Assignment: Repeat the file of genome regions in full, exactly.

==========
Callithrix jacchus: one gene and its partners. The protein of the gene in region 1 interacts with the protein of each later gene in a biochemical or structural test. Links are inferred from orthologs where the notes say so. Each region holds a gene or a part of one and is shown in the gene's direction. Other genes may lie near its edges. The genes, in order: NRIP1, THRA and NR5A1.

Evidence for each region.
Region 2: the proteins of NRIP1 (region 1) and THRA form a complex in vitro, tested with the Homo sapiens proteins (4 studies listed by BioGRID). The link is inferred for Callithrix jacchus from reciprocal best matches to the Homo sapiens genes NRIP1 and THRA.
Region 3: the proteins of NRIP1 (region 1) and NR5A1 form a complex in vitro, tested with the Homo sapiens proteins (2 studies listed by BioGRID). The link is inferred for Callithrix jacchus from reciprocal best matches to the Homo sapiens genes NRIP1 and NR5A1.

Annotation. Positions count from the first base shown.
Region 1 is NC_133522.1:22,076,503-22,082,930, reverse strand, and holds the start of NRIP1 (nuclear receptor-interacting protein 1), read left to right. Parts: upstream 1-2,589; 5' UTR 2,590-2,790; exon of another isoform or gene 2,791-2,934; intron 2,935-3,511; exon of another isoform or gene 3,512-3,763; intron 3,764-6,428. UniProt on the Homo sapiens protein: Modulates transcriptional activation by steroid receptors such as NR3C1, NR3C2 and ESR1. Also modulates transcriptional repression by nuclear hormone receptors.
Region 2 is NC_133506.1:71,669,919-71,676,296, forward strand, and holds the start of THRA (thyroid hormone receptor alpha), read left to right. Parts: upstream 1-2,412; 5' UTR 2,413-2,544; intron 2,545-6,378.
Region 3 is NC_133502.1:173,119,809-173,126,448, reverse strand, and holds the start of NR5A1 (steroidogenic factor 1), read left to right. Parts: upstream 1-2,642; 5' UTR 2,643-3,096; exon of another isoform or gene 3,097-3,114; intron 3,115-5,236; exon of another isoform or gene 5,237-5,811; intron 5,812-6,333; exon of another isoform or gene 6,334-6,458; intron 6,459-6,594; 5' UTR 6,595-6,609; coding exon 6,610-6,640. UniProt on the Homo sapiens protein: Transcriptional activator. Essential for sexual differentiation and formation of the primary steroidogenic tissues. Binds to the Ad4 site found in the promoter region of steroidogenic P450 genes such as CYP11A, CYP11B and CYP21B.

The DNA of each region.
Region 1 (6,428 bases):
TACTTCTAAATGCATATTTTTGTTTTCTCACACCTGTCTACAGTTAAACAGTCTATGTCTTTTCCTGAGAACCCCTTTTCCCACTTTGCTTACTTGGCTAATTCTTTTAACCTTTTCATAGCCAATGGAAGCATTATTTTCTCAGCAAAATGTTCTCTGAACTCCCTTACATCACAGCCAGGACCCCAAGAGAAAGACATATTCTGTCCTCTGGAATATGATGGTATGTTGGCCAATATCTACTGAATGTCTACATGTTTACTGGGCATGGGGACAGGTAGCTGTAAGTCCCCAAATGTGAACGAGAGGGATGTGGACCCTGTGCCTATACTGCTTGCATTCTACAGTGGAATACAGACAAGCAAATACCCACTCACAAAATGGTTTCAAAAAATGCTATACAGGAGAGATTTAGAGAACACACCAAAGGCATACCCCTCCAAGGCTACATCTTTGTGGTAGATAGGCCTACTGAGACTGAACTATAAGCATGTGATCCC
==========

Callithrix jacchus: one gene and its partners. The protein of the gene in region 1 interacts with the protein of each later gene in a biochemical or structural test. Links are inferred from orthologs where the notes say so. Each region holds a gene or a part of one and is shown in the gene's direction. Other genes may lie near its edges. The genes, in order: NRIP1, THRA and NR5A1.

Evidence for each region.
Region 2: the proteins of NRIP1 (region 1) and THRA form a complex in vitro, tested with the Homo sapiens proteins (4 studies listed by BioGRID). The link is inferred for Callithrix jacchus from reciprocal best matches to the Homo sapiens genes NRIP1 and THRA.
Region 3: the proteins of NRIP1 (region 1) and NR5A1 form a complex in vitro, tested with the Homo sapiens proteins (2 studies listed by BioGRID). The link is inferred for Callithrix jacchus from reciprocal best matches to the Homo sapiens genes NRIP1 and NR5A1.

Annotation. Positions count from the first base shown.
Region 1 is NC_133522.1:22,076,503-22,082,930, reverse strand, and holds the start of NRIP1 (nuclear receptor-interacting protein 1), read left to right. Parts: upstream 1-2,589; 5' UTR 2,590-2,790; exon of another isoform or gene 2,791-2,934; intron 2,935-3,511; exon of another isoform or gene 3,512-3,763; intron 3,764-6,428. UniProt on the Homo sapiens protein: Modulates transcriptional activation by steroid receptors such as NR3C1, NR3C2 and ESR1. Also modulates transcriptional repression by nuclear hormone receptors.
Region 2 is NC_133506.1:71,669,919-71,676,296, forward strand, and holds the start of THRA (thyroid hormone receptor alpha), read left to right. Parts: upstream 1-2,412; 5' UTR 2,413-2,544; intron 2,545-6,378.
Region 3 is NC_133502.1:173,119,809-173,126,448, reverse strand, and holds the start of NR5A1 (steroidogenic factor 1), read left to right. Parts: upstream 1-2,642; 5' UTR 2,643-3,096; exon of another isoform or gene 3,097-3,114; intron 3,115-5,236; exon of another isoform or gene 5,237-5,811; intron 5,812-6,333; exon of another isoform or gene 6,334-6,458; intron 6,459-6,594; 5' UTR 6,595-6,609; coding exon 6,610-6,640. UniProt on the Homo sapiens protein: Transcriptional activator. Essential for sexual differentiation and formation of the primary steroidogenic tissues. Binds to the Ad4 site found in the promoter region of steroidogenic P450 genes such as CYP11A, CYP11B and CYP21B.

The DNA of each region.
Region 1 (6,428 bases):
TACTTCTAAATGCATATTTTTGTTTTCTCACACCTGTCTACAGTTAAACAGTCTATGTCTTTTCCTGAGAACCCCTTTTCCCACTTTGCTTACTTGGCTAATTCTTTTAACCTTTTCATAGCCAATGGAAGCATTATTTTCTCAGCAAAATGTTCTCTGAACTCCCTTACATCACAGCCAGGACCCCAAGAGAAAGACATATTCTGTCCTCTGGAATATGATGGTATGTTGGCCAATATCTACTGAATGTCTACATGTTTACTGGGCATGGGGACAGGTAGCTGTAAGTCCCCAAATGTGAACGAGAGGGATGTGGACCCTGTGCCTATACTGCTTGCATTCTACAGTGGAATACAGACAAGCAAATACCCACTCACAAAATGGTTTCAAAAAATGCTATACAGGAGAGATTTAGAGAACACACCAAAGGCATACCCCTCCAAGGCTACATCTTTGTGGTAGATAGGCCTACTGAGACTGAACTATAAGCATGTGATCCC